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Published in the 1-15 Feb 2005 print edition of MG; send me the print edition

Muslim traders caught in the veesi vortex

By Abdul Hafiz Lakhani

Ahmedabad: When Noor Mohammad Sheikh who runs a small restaurant in the Astodia area, started a chit-fund group known as veesi, little did he know that it would bring him in trouble. He is now heavily indebted and owes Rs. 70 lakh to people. He said that it was a result of compulsion and greed. Some veesi members defaulted after taking lakhs of rupees in loan.

Sheikh said that things got complicated when he started another veesi hoping to pay back the loans, but once again he ran into trouble. The members of Sheikh’s veesi blame him and call him a cheat. They are small traders and businessmen. Some of them have lost a few lakh rupees.

In Muslim dominated areas of Ahmedabad, there are many small traders and businessmen like Sheikh who are running such chit-fund groups. They are forced to join veesi groups because banks turn down their loan applications, on the pretext that their businesses are in high-risk localities.

Sayeed Ahmad Sheikh, who runs a poultry farm said that no bank was willing to give Muslims loan. We have tried many banks for loan, but all of them refused. The bank official said that our locality is situated in a negative zone. But they gave a loan to a Hindu for buying TV sets. the shop of that person is just opposite to my shop across the road. This is the reason that there are hundreds of veesis being run in Muslim areas of the city as Astodia and Jamalpur and Juhapura. The veesi is called so because traditionally it was run by a group of twenty people, and in Gujarati twenty is called vees. But now the veesis may have as many as 40 members. They are united by mutual trust.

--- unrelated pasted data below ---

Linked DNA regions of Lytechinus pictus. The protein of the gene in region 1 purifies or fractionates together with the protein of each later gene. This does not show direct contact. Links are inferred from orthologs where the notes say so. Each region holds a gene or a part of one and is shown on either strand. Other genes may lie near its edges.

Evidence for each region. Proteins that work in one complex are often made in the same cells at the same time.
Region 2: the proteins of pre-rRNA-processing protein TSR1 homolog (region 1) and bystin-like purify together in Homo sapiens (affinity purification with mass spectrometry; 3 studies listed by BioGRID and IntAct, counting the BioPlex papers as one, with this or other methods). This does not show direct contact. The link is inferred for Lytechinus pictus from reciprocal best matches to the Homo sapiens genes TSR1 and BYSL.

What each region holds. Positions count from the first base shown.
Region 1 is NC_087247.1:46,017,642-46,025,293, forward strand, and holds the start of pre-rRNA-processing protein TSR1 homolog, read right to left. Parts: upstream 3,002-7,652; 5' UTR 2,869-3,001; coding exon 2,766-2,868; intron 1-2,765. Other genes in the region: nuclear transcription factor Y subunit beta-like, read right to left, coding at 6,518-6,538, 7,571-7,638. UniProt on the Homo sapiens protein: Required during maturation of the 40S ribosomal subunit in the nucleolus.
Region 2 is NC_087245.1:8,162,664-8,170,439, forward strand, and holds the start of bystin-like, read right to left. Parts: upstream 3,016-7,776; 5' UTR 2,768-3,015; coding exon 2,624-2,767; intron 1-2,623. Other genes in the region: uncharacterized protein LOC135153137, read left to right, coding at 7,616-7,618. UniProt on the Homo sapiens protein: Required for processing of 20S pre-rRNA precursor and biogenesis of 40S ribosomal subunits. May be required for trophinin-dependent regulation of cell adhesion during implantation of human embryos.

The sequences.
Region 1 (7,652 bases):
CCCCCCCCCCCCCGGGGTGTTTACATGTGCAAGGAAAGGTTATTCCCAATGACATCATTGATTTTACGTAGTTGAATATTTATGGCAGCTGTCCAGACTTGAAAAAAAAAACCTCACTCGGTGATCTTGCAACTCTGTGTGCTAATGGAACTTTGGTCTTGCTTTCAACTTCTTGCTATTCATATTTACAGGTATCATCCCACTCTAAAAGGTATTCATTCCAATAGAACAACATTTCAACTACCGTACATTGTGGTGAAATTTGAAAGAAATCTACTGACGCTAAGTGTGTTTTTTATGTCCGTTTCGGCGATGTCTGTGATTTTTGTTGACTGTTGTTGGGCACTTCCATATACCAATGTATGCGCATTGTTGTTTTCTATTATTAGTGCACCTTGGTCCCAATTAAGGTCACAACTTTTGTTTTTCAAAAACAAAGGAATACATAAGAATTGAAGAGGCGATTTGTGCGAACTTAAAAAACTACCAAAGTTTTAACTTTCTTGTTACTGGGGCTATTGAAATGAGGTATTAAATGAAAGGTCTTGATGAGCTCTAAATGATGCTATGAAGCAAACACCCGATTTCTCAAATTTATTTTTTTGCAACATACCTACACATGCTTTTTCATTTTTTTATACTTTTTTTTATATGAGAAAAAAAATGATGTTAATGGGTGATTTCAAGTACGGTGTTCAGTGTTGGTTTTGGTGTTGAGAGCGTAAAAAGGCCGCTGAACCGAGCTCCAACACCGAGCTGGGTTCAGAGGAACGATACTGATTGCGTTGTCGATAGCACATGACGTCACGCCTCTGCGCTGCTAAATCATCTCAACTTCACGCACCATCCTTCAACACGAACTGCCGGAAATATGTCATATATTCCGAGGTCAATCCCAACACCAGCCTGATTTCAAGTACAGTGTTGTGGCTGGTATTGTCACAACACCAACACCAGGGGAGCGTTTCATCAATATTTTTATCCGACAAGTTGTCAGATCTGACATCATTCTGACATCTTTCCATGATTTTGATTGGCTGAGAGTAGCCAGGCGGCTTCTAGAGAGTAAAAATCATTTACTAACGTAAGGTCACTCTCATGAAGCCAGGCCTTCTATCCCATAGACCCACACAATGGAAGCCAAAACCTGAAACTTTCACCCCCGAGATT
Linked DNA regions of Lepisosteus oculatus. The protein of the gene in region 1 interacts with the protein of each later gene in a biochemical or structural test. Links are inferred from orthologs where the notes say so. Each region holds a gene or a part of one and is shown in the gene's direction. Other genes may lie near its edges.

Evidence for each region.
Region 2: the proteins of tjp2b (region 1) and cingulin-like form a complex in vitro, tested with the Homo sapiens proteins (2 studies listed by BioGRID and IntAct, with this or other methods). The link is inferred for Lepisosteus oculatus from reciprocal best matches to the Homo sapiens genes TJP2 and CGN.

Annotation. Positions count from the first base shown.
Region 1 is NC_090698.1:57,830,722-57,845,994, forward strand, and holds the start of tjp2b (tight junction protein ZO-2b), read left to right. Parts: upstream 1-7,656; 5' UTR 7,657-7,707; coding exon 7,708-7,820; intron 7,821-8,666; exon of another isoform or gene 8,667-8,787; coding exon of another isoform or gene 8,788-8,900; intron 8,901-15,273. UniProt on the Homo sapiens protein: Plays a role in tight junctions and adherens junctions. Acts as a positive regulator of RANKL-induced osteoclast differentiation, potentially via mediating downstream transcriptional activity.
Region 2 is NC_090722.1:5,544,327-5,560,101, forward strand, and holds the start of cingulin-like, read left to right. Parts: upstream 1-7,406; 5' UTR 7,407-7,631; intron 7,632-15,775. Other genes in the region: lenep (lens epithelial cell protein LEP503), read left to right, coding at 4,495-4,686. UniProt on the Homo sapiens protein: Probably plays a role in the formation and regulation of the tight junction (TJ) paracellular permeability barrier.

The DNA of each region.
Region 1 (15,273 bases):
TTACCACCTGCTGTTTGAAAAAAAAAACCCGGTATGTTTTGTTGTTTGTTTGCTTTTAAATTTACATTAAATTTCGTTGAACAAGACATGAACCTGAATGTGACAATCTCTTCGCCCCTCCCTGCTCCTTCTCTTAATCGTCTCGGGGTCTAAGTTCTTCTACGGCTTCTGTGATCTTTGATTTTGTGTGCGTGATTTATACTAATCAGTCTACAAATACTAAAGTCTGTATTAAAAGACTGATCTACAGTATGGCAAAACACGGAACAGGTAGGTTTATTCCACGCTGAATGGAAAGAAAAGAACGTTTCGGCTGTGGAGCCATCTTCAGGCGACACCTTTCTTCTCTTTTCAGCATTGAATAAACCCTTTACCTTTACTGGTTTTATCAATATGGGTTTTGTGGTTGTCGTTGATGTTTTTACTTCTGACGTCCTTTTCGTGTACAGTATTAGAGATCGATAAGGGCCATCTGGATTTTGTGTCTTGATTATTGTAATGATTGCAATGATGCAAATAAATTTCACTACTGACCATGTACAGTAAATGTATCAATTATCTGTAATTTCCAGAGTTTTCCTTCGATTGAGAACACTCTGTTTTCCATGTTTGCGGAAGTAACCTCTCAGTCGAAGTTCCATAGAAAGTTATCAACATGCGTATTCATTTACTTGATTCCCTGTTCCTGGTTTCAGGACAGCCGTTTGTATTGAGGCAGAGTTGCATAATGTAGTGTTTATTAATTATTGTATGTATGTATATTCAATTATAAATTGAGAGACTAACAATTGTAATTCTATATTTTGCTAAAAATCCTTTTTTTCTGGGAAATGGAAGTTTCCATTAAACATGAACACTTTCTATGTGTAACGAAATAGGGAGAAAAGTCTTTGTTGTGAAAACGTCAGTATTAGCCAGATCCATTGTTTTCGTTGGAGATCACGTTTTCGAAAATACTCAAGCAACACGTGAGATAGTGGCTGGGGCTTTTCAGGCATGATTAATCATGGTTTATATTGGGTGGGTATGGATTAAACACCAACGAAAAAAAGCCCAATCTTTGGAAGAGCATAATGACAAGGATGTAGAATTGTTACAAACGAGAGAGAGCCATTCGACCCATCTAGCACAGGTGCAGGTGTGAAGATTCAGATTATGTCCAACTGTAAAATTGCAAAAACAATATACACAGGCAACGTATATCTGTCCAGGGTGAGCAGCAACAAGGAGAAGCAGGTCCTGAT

Veesi members deposit a fixed amount every month. A month’s collection is given to a member who needs money. Repayment is done in equal monthly installments that may even continue for many months. 

But often things do not go in the right way. Borrowers default. Some of them after taking money disappear from the scene, and some dare and clash with veesi operators and members. If the help of musclemen is taken to retrive the money, the situation often takes a violent turn. There are also instances of the debtors committing suicide.
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